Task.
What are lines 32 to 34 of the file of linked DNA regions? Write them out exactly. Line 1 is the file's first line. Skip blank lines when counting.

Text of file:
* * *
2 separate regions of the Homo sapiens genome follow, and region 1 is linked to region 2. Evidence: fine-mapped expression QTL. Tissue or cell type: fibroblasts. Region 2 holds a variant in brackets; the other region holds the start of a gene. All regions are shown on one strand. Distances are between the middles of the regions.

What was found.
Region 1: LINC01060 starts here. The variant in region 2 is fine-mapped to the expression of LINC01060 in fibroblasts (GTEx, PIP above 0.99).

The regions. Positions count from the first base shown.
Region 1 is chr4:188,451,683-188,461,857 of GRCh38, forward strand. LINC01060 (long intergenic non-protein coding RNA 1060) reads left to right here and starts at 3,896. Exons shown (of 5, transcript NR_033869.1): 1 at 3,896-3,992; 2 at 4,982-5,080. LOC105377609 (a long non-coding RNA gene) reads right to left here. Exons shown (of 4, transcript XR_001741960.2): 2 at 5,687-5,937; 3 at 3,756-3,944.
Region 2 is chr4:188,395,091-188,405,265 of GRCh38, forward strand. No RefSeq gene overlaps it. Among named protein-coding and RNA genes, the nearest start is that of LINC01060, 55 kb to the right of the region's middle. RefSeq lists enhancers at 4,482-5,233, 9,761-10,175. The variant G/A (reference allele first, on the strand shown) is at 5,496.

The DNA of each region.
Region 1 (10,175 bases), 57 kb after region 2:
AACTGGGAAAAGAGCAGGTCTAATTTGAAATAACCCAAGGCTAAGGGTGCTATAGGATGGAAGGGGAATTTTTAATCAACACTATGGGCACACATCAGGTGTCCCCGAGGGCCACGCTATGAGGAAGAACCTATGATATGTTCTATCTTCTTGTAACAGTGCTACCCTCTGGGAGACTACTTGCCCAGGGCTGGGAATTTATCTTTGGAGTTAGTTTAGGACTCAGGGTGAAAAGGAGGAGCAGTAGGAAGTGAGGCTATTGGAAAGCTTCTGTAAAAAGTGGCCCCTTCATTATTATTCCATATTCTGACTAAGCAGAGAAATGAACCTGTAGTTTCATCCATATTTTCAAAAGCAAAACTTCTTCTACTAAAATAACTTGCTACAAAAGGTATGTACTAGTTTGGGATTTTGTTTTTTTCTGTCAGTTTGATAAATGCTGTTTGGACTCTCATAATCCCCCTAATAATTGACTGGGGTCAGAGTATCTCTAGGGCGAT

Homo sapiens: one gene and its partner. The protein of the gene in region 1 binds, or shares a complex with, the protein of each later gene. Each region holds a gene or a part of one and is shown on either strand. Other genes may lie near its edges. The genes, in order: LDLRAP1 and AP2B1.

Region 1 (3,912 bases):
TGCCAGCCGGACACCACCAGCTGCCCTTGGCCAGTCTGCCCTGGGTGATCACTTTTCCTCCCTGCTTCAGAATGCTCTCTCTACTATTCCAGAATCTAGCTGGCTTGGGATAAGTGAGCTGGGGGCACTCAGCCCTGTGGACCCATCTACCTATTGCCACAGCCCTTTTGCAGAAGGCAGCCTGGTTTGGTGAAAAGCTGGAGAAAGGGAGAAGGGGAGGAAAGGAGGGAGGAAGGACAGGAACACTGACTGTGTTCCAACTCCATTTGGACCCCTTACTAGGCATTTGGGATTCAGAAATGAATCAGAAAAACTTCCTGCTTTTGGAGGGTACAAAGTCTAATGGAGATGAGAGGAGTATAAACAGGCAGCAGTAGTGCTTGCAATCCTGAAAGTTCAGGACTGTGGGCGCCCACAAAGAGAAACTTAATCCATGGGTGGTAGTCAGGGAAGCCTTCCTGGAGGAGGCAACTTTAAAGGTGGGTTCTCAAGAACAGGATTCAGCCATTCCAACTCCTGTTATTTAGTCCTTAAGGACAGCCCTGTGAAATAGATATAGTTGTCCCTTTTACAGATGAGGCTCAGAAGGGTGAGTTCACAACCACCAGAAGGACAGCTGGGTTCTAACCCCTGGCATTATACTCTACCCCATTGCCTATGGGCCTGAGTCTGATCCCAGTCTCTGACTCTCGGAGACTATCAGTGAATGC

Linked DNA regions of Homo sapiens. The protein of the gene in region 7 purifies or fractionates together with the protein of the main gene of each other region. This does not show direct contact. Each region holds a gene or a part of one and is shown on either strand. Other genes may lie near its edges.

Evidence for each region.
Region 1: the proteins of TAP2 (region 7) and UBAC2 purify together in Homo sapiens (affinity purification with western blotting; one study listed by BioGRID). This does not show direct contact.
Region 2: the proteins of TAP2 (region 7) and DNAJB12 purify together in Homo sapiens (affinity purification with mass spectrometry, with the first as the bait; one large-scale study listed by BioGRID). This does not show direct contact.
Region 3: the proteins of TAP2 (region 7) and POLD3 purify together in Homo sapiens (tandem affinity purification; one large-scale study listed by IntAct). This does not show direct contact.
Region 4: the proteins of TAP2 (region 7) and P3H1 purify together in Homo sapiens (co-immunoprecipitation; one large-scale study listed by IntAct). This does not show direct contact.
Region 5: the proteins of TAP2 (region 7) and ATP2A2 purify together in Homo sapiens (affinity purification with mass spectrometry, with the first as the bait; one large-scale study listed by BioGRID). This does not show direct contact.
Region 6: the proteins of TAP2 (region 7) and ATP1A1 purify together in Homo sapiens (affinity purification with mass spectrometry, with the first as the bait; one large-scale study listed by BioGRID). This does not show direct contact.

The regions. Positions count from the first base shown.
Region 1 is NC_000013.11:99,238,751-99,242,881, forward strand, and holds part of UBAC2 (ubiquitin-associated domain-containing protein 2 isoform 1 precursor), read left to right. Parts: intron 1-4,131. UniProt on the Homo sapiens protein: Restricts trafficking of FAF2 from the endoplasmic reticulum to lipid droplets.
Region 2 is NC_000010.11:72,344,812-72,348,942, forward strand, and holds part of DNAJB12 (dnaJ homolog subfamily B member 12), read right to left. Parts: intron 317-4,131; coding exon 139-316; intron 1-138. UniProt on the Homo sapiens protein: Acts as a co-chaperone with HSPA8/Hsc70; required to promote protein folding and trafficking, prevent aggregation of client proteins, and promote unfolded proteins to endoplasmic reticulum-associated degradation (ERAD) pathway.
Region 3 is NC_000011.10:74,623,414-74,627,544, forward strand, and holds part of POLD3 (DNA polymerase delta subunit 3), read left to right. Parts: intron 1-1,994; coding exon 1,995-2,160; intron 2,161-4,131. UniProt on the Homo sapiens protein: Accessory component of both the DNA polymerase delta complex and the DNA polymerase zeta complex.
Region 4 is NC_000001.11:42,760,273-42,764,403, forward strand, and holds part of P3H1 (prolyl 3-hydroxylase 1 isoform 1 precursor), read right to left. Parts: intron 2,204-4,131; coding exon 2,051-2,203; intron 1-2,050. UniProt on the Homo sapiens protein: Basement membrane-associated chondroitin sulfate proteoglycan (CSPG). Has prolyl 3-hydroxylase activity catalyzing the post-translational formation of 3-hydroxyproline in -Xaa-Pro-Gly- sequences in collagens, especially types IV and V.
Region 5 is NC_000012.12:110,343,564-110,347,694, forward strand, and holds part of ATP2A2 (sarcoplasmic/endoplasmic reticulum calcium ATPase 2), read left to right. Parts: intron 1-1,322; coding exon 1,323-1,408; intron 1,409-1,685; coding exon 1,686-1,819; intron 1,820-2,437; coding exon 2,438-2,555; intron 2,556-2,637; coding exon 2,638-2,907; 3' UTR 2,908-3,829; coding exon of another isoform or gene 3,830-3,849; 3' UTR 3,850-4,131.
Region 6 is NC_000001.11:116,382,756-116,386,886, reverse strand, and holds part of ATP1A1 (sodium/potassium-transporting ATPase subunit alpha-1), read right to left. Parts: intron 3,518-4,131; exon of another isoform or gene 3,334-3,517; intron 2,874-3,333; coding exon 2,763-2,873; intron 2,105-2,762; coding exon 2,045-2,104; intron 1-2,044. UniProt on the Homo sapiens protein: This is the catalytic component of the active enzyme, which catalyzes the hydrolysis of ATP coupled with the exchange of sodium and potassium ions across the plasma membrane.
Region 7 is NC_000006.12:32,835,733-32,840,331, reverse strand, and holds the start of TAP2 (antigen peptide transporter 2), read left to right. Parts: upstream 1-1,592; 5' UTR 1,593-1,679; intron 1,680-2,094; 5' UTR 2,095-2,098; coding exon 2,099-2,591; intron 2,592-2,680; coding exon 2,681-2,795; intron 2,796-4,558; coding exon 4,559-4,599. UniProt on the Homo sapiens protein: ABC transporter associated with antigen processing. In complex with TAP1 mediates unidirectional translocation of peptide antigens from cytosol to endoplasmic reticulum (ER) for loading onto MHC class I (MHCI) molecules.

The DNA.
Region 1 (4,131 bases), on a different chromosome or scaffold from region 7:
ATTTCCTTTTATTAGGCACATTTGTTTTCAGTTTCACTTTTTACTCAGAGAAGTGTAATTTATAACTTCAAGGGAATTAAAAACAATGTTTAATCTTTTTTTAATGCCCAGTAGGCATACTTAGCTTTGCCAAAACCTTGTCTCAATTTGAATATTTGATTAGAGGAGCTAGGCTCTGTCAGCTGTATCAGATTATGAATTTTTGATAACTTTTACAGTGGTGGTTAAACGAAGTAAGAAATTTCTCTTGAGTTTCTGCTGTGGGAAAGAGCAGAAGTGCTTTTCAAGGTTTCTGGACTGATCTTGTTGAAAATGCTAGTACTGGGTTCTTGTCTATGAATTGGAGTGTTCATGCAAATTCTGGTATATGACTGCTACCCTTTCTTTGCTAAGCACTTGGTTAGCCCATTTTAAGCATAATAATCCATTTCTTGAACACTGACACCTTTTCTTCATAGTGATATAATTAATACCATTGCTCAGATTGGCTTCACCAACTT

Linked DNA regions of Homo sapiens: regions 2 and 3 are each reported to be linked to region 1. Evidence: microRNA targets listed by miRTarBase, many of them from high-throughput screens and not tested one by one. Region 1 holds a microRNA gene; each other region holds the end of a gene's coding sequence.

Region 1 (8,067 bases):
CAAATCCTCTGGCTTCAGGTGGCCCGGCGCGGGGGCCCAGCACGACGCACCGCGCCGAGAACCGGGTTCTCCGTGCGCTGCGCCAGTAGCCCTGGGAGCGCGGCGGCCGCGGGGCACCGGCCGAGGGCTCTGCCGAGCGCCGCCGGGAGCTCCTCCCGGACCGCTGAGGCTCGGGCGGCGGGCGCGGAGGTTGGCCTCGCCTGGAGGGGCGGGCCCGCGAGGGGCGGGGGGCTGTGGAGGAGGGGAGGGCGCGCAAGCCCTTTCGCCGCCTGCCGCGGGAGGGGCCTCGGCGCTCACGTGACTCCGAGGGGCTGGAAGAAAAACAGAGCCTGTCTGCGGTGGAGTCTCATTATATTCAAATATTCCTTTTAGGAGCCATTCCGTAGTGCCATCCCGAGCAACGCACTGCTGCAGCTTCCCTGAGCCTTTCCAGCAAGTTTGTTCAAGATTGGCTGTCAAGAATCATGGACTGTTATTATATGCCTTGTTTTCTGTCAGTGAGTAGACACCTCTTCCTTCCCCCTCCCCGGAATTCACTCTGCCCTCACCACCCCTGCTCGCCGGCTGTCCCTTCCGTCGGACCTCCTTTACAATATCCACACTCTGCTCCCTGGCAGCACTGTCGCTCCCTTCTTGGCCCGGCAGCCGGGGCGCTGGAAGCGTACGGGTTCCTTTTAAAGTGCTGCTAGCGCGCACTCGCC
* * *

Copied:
Linked DNA regions of Homo sapiens: regions 2 and 3 are each reported to be linked to region 1. Evidence: microRNA targets listed by miRTarBase, many of them from high-throughput screens and not tested one by one. Region 1 holds a microRNA gene; each other region holds the end of a gene's coding sequence.

Region 1 (8,067 bases):
CAAATCCTCTGGCTTCAGGTGGCCCGGCGCGGGGGCCCAGCACGACGCACCGCGCCGAGAACCGGGTTCTCCGTGCGCTGCGCCAGTAGCCCTGGGAGCGCGGCGGCCGCGGGGCACCGGCCGAGGGCTCTGCCGAGCGCCGCCGGGAGCTCCTCCCGGACCGCTGAGGCTCGGGCGGCGGGCGCGGAGGTTGGCCTCGCCTGGAGGGGCGGGCCCGCGAGGGGCGGGGGGCTGTGGAGGAGGGGAGGGCGCGCAAGCCCTTTCGCCGCCTGCCGCGGGAGGGGCCTCGGCGCTCACGTGACTCCGAGGGGCTGGAAGAAAAACAGAGCCTGTCTGCGGTGGAGTCTCATTATATTCAAATATTCCTTTTAGGAGCCATTCCGTAGTGCCATCCCGAGCAACGCACTGCTGCAGCTTCCCTGAGCCTTTCCAGCAAGTTTGTTCAAGATTGGCTGTCAAGAATCATGGACTGTTATTATATGCCTTGTTTTCTGTCAGTGAGTAGACACCTCTTCCTTCCCCCTCCCCGGAATTCACTCTGCCCTCACCACCCCTGCTCGCCGGCTGTCCCTTCCGTCGGACCTCCTTTACAATATCCACACTCTGCTCCCTGGCAGCACTGTCGCTCCCTTCTTGGCCCGGCAGCCGGGGCGCTGGAAGCGTACGGGTTCCTTTTAAAGTGCTGCTAGCGCGCACTCGCC